early 15c., "to convey (truth) in a fable," from Latin implicatus, past participle of implicare "to involve, entwine, entangle, embrace," from assimilated form of in- "into, in, on, upon" (from PIE root *en "in") + plicare "to fold" (from PIE root *plek- "to plait"). From c. 1600 as "intertwine, wreathe." Meaning "involve (someone) in a crime, charge, etc.; show (someone) to be involved" is from 1797. Related: Implicated; implicating.
word-forming element making adjectives from verbs, meaning "pertaining to, tending to; doing, serving to do," in some cases from Old French -if, but usually directly from Latin adjectival suffix -ivus (source also of Italian and Spanish -ivo). In some words borrowed from French at an early date it has been reduced to -y (as in hasty, tardy).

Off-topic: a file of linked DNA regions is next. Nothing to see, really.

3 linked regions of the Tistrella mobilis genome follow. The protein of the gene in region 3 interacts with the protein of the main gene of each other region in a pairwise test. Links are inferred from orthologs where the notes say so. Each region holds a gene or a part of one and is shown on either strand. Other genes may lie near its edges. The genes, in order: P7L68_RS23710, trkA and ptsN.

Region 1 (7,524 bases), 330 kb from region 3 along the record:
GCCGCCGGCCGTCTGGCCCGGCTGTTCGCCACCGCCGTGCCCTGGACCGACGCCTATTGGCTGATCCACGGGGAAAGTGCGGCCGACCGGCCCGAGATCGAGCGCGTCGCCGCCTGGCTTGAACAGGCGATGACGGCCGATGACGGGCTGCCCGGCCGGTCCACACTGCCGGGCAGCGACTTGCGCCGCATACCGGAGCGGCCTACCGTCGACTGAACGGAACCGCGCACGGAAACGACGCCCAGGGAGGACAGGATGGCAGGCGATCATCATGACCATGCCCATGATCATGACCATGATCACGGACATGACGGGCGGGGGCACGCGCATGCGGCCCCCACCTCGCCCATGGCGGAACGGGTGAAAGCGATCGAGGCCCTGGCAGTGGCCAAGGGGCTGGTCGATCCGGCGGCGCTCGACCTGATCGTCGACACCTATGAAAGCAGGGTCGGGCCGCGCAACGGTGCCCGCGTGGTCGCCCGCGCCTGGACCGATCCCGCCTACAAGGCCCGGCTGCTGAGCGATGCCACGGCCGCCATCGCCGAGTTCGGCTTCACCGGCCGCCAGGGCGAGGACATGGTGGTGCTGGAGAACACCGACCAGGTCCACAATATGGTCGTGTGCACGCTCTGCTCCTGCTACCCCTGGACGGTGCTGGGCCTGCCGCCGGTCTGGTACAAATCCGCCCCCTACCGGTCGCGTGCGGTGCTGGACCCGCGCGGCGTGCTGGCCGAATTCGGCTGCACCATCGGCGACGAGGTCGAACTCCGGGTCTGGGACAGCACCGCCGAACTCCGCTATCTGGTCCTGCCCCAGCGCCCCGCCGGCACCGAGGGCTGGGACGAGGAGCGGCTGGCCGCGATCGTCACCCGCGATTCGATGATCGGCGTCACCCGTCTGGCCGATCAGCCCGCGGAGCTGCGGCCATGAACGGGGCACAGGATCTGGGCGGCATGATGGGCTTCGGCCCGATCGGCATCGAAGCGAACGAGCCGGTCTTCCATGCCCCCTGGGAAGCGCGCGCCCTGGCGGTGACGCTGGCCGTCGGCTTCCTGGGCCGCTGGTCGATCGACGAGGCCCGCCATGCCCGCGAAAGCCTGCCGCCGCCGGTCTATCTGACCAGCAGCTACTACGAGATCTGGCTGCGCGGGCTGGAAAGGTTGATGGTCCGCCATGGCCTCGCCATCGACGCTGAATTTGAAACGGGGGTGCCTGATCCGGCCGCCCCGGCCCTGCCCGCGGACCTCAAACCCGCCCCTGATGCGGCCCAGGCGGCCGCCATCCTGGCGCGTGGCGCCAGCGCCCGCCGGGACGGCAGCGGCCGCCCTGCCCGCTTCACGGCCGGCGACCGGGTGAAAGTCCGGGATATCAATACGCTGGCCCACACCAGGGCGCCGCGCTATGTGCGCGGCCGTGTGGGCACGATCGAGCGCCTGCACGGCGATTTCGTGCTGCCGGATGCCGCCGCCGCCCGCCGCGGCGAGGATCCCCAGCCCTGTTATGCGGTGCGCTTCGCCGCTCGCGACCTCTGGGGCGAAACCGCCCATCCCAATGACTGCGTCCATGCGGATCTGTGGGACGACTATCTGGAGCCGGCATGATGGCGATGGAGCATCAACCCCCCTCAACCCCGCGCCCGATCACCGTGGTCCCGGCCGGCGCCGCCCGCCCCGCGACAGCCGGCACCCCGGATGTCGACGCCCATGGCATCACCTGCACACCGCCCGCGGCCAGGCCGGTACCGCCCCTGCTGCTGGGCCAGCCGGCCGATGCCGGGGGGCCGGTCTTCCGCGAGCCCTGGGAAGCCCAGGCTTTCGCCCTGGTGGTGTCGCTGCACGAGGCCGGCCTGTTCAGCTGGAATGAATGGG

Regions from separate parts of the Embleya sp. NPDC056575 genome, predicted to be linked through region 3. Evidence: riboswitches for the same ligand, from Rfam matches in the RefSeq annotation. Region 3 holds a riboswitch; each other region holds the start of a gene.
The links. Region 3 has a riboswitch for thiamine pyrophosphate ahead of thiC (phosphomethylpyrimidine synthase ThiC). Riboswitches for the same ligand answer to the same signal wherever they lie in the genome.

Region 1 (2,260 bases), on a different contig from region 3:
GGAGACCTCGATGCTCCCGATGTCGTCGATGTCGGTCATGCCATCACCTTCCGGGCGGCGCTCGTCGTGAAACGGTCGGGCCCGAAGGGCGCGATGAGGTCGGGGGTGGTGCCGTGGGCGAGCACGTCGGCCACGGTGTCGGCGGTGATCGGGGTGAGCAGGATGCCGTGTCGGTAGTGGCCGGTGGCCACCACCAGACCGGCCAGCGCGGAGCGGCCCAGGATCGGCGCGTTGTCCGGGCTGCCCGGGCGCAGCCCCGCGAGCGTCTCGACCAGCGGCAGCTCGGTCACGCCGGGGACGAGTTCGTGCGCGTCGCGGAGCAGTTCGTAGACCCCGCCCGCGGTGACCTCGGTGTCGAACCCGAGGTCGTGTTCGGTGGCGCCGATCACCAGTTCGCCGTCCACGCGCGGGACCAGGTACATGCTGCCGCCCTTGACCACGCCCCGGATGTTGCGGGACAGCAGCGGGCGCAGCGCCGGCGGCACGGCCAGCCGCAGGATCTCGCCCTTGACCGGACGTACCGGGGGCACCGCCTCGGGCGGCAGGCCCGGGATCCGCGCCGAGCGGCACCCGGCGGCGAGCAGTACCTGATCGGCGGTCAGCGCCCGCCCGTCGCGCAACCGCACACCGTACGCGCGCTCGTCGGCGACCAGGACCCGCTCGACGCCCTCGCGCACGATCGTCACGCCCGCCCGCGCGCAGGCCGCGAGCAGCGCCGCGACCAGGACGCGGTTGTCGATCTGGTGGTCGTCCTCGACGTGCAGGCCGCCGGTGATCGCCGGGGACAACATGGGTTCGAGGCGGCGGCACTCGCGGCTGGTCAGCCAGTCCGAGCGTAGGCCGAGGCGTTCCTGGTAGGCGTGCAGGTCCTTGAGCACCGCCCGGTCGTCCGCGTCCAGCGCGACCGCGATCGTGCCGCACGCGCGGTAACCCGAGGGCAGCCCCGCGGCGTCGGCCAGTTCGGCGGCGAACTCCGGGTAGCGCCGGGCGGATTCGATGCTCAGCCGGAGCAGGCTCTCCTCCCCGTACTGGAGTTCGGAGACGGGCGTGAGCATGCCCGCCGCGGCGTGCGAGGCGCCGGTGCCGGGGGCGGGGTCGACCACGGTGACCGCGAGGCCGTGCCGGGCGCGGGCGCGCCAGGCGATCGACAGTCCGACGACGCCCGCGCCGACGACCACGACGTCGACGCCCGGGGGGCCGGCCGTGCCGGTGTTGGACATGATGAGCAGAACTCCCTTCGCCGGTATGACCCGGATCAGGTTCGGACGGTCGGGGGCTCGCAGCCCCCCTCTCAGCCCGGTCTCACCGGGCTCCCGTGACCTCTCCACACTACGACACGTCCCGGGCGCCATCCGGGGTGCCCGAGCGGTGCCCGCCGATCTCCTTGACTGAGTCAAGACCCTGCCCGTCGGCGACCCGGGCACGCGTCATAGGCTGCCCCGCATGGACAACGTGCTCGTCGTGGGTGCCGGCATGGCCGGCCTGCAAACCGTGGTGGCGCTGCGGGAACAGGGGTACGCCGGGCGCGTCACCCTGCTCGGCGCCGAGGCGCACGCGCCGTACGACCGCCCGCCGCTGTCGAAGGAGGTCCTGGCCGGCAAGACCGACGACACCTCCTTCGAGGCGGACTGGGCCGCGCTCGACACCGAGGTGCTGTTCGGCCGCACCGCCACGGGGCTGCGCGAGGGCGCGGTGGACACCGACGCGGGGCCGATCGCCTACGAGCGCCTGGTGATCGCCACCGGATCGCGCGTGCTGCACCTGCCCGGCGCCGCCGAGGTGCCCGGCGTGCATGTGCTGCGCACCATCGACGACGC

<a href="https://www.etymonline.com/word/implicative">Etymology of implicative by etymonline</a>
Harper, D. (n.d.). Etymology of implicative. Online Etymology Dictionary. Retrieved $(datetime), from https://www.etymonline.com/word/implicative